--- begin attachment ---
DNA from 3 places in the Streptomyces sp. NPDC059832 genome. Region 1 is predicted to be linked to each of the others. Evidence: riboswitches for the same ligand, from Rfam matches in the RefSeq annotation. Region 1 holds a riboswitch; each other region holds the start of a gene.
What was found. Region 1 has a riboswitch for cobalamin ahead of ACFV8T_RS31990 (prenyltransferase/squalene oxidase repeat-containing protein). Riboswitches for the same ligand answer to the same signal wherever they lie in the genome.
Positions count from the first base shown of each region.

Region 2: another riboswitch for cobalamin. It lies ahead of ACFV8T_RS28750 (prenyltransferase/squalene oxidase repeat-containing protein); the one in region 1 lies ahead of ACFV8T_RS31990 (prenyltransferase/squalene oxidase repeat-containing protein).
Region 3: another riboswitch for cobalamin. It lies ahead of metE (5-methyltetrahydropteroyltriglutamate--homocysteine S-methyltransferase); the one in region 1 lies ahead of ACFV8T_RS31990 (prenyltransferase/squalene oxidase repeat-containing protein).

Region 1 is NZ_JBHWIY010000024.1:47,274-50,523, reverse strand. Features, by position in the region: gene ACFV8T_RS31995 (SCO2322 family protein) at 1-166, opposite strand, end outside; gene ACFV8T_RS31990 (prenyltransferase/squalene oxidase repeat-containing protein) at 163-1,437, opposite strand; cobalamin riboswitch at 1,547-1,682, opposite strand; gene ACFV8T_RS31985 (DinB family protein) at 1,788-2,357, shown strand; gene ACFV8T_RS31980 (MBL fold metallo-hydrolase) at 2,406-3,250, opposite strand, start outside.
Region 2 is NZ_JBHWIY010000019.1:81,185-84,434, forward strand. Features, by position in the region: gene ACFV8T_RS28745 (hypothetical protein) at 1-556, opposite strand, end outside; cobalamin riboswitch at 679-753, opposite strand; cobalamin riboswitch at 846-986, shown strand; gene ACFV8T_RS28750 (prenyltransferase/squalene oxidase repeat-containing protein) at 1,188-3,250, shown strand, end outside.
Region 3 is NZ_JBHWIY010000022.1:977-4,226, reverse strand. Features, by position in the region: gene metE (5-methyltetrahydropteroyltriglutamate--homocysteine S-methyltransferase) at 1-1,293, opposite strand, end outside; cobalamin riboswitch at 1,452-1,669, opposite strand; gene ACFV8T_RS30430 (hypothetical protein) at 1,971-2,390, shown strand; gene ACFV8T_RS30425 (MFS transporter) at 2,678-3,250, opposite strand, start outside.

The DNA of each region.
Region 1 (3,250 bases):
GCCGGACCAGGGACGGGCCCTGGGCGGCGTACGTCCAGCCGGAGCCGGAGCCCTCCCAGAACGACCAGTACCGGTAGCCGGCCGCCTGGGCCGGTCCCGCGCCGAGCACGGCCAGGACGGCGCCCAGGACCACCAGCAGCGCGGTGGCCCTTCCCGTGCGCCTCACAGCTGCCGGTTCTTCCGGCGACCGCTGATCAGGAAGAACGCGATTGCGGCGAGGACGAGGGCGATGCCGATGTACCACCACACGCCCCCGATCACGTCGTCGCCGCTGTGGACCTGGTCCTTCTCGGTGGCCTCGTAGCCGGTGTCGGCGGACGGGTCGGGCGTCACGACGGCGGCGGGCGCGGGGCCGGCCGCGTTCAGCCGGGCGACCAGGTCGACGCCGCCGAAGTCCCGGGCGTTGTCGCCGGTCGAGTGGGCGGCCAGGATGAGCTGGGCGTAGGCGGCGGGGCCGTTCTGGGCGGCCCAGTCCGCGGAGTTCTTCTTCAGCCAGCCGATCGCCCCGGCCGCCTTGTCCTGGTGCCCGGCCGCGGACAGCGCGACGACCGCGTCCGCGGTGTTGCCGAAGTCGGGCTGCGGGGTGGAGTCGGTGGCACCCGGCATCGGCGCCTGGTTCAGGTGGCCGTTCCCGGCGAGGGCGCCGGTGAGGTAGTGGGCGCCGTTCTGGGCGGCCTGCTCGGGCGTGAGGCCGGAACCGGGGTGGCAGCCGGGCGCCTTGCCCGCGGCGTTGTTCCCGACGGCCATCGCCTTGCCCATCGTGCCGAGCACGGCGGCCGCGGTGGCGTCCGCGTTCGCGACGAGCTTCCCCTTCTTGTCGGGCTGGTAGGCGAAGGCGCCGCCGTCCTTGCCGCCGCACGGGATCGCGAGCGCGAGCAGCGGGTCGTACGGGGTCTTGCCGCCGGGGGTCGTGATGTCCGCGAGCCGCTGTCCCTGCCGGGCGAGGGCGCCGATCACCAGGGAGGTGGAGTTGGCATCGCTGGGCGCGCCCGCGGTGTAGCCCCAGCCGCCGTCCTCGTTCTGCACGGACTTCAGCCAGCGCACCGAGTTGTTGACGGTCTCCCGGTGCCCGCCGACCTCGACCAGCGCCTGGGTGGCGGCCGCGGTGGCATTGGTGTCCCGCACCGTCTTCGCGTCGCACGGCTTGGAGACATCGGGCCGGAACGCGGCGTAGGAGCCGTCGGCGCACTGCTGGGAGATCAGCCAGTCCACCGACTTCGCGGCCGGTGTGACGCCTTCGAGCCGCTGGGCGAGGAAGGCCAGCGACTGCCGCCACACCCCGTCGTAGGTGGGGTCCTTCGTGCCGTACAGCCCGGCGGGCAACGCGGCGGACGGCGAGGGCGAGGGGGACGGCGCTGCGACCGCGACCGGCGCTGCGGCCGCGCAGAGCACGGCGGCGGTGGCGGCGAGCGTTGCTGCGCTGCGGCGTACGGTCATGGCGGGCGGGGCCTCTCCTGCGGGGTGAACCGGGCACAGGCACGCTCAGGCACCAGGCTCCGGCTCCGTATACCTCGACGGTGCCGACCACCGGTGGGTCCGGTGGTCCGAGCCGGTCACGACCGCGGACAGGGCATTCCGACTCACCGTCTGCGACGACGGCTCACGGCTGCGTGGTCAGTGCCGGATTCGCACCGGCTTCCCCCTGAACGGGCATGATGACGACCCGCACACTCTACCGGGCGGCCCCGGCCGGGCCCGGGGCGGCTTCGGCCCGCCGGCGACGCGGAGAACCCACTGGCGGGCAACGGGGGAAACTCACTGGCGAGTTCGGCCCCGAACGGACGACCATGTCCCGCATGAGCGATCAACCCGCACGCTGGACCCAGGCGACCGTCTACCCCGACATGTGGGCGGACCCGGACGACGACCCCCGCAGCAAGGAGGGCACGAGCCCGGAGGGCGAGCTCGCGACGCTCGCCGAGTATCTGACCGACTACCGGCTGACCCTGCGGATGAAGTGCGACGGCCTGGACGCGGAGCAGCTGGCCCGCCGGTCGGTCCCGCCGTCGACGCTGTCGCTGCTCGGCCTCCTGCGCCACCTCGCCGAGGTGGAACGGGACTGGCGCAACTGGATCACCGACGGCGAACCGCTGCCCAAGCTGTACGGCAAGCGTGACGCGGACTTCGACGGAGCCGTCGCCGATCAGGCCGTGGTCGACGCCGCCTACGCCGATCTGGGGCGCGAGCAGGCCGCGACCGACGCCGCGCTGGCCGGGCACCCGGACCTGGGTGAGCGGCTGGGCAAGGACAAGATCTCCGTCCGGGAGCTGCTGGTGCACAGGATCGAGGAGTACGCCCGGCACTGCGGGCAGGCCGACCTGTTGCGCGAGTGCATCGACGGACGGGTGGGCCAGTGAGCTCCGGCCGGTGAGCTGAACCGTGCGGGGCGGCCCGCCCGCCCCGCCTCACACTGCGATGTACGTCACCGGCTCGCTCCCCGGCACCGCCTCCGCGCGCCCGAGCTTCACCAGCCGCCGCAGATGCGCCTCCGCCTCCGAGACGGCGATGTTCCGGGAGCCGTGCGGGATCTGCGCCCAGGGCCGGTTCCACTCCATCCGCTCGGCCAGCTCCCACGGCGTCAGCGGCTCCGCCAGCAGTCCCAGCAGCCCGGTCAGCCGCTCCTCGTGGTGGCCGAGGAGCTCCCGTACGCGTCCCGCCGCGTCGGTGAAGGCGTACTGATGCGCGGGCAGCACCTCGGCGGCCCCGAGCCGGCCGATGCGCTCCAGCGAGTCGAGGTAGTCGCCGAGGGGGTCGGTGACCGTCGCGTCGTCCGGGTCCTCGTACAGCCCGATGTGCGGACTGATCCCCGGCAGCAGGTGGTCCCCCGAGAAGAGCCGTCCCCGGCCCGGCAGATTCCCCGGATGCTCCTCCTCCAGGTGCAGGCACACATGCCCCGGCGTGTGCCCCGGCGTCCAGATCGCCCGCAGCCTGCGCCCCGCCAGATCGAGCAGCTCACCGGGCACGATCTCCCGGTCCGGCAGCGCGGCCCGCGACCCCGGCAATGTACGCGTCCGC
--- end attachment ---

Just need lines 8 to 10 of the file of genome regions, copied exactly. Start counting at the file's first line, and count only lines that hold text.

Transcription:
Region 3 is NZ_JBHWIY010000022.1:977-4,226, reverse strand. Features, by position in the region: gene metE (5-methyltetrahydropteroyltriglutamate--homocysteine S-methyltransferase) at 1-1,293, opposite strand, end outside; cobalamin riboswitch at 1,452-1,669, opposite strand; gene ACFV8T_RS30430 (hypothetical protein) at 1,971-2,390, shown strand; gene ACFV8T_RS30425 (MFS transporter) at 2,678-3,250, opposite strand, start outside.

The DNA of each region.
Region 1 (3,250 bases):